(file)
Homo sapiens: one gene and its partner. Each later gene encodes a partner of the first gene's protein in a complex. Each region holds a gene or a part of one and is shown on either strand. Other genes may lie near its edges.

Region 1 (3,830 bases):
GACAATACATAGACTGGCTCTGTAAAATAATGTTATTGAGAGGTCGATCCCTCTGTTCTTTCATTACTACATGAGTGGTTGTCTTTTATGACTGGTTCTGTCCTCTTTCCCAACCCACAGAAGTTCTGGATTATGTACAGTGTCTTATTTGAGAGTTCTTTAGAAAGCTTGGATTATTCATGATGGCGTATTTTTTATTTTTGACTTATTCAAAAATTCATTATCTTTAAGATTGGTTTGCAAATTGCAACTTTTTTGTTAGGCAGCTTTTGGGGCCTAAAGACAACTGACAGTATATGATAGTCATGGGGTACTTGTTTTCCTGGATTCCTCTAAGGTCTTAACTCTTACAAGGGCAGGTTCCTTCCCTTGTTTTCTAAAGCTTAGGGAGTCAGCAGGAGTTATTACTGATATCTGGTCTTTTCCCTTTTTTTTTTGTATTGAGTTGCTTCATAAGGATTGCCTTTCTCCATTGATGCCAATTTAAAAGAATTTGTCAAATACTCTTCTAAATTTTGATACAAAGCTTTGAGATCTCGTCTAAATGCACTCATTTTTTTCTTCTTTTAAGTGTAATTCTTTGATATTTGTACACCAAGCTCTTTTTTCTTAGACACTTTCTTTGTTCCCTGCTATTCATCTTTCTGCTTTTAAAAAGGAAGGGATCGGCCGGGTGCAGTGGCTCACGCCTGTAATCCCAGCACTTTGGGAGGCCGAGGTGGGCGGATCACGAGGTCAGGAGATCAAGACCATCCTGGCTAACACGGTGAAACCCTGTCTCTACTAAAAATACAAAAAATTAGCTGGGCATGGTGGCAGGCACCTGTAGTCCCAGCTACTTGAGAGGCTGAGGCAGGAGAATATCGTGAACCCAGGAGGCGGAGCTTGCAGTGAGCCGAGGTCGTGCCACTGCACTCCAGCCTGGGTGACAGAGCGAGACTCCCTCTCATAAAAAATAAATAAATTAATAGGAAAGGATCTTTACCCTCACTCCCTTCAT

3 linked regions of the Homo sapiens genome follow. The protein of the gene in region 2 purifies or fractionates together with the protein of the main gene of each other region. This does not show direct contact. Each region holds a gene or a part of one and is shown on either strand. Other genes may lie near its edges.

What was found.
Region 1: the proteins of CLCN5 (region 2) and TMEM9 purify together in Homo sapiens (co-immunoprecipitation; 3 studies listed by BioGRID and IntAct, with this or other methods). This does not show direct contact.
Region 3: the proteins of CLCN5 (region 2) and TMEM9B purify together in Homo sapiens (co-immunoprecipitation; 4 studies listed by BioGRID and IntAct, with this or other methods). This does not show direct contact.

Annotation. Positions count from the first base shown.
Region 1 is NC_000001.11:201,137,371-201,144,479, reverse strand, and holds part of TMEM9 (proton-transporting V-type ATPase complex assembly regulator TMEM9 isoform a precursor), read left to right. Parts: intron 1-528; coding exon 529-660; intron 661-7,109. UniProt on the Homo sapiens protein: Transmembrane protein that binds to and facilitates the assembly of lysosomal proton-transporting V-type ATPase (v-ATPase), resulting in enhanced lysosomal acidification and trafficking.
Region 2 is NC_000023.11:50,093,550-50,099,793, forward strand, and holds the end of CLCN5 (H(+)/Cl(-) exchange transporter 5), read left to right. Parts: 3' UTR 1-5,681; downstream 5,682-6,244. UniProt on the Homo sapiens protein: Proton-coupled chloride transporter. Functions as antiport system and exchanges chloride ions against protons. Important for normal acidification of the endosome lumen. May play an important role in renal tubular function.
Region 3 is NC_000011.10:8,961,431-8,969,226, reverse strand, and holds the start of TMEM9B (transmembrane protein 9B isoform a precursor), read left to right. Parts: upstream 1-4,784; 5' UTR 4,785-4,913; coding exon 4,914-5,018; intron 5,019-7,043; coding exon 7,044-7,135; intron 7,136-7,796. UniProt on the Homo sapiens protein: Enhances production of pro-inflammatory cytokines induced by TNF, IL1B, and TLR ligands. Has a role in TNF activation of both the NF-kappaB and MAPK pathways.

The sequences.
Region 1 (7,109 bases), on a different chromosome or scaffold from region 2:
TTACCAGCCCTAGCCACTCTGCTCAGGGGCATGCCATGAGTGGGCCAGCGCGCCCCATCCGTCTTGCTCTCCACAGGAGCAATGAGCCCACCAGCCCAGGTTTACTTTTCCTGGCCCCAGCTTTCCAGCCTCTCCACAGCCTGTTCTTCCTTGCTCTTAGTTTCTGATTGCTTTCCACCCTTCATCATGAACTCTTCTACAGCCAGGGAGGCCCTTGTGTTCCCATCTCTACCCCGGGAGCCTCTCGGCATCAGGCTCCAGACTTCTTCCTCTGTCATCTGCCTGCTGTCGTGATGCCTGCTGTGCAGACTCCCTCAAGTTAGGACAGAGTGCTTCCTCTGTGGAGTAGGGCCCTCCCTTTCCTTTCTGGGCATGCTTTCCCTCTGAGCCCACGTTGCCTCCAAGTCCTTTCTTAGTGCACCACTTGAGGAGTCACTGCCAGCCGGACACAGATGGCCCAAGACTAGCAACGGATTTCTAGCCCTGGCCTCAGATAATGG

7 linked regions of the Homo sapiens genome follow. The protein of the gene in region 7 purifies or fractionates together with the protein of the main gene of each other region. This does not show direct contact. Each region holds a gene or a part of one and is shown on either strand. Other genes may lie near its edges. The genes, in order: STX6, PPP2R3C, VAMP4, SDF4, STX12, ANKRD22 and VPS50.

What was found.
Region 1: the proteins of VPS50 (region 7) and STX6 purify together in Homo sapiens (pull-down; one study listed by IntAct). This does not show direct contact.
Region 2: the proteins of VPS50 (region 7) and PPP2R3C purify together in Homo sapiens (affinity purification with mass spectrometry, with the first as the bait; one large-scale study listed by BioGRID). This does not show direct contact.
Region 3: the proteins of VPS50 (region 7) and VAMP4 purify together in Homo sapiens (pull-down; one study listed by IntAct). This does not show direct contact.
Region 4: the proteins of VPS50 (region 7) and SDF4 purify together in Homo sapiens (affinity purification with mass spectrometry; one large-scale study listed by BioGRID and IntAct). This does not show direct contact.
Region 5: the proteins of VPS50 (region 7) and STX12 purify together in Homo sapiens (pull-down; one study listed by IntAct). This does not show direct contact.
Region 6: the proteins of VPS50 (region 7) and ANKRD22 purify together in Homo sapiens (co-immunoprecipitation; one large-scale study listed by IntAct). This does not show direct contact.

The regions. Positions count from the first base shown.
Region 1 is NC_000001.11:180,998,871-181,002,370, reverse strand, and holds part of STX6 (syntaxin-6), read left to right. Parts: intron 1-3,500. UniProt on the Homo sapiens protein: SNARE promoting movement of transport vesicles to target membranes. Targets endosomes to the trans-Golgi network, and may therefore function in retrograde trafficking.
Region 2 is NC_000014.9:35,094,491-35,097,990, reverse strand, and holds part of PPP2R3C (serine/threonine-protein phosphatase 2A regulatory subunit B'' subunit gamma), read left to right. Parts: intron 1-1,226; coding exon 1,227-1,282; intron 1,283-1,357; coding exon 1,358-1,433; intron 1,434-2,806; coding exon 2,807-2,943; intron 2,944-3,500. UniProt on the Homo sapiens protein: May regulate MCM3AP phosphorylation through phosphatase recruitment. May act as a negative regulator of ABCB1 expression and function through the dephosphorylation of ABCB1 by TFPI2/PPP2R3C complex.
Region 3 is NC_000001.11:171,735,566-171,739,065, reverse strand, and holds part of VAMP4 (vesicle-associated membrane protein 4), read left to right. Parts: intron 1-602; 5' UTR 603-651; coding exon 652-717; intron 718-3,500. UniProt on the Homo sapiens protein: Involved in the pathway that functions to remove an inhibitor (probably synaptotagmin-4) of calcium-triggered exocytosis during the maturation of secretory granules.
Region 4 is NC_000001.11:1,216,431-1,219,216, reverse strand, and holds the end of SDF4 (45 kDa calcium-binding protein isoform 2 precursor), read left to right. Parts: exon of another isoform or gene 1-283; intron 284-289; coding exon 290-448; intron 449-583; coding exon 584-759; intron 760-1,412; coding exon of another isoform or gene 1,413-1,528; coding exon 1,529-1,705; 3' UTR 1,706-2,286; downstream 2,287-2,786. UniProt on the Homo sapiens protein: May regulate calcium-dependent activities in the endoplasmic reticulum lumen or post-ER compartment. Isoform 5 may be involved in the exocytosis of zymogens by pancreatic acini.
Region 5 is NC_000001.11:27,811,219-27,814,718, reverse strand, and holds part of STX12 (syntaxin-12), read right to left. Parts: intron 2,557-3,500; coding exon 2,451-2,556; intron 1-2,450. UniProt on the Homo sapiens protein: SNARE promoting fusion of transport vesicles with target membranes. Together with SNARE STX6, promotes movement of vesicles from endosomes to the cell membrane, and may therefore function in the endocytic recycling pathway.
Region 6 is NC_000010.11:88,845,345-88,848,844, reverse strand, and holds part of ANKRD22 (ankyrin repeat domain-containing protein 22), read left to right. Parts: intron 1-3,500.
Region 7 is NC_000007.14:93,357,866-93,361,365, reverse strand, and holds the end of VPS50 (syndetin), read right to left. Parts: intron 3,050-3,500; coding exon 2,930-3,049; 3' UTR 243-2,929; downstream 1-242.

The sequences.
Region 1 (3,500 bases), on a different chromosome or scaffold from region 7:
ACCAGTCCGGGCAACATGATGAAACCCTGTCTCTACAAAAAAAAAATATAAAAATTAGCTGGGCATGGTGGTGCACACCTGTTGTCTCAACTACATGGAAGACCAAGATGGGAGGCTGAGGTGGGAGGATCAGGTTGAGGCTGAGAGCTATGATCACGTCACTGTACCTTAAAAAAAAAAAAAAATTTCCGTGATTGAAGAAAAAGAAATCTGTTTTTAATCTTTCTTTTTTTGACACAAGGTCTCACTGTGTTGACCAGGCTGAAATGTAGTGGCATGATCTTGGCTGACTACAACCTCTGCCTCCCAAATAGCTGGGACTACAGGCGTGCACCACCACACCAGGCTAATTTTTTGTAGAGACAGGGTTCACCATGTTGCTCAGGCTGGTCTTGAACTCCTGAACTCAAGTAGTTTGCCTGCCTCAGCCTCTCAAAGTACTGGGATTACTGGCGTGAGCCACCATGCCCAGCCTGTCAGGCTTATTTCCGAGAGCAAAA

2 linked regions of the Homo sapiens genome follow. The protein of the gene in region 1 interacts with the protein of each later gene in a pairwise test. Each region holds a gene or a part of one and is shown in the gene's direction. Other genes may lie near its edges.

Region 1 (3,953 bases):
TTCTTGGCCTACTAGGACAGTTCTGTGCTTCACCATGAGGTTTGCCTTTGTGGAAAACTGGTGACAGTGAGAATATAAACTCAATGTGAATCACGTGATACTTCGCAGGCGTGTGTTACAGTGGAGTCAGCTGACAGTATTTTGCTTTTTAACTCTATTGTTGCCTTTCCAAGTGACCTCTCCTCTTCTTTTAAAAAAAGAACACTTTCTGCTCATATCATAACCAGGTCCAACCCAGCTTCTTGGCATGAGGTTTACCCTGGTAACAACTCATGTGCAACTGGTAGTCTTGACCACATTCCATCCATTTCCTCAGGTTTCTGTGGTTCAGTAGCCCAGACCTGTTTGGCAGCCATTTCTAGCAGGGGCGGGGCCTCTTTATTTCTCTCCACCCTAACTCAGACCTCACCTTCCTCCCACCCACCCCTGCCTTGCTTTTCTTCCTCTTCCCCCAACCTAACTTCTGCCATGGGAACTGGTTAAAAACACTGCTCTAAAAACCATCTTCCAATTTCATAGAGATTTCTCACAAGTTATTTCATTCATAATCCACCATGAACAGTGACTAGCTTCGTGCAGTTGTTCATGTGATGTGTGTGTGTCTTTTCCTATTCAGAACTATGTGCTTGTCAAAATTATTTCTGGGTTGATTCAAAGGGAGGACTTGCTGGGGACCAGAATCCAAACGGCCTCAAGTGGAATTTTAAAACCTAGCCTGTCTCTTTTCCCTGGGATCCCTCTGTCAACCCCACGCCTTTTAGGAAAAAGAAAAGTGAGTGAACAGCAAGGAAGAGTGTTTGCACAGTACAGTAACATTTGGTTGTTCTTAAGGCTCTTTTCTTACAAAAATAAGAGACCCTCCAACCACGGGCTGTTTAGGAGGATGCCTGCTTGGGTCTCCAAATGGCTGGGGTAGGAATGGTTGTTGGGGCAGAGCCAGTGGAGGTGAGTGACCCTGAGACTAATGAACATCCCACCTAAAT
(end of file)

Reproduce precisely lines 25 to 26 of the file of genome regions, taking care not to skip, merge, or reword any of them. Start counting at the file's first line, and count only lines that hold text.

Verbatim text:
Region 2 is NC_000014.9:35,094,491-35,097,990, reverse strand, and holds part of PPP2R3C (serine/threonine-protein phosphatase 2A regulatory subunit B'' subunit gamma), read left to right. Parts: intron 1-1,226; coding exon 1,227-1,282; intron 1,283-1,357; coding exon 1,358-1,433; intron 1,434-2,806; coding exon 2,807-2,943; intron 2,944-3,500. UniProt on the Homo sapiens protein: May regulate MCM3AP phosphorylation through phosphatase recruitment. May act as a negative regulator of ABCB1 expression and function through the dephosphorylation of ABCB1 by TFPI2/PPP2R3C complex.
Region 3 is NC_000001.11:171,735,566-171,739,065, reverse strand, and holds part of VAMP4 (vesicle-associated membrane protein 4), read left to right. Parts: intron 1-602; 5' UTR 603-651; coding exon 652-717; intron 718-3,500. UniProt on the Homo sapiens protein: Involved in the pathway that functions to remove an inhibitor (probably synaptotagmin-4) of calcium-triggered exocytosis during the maturation of secretory granules.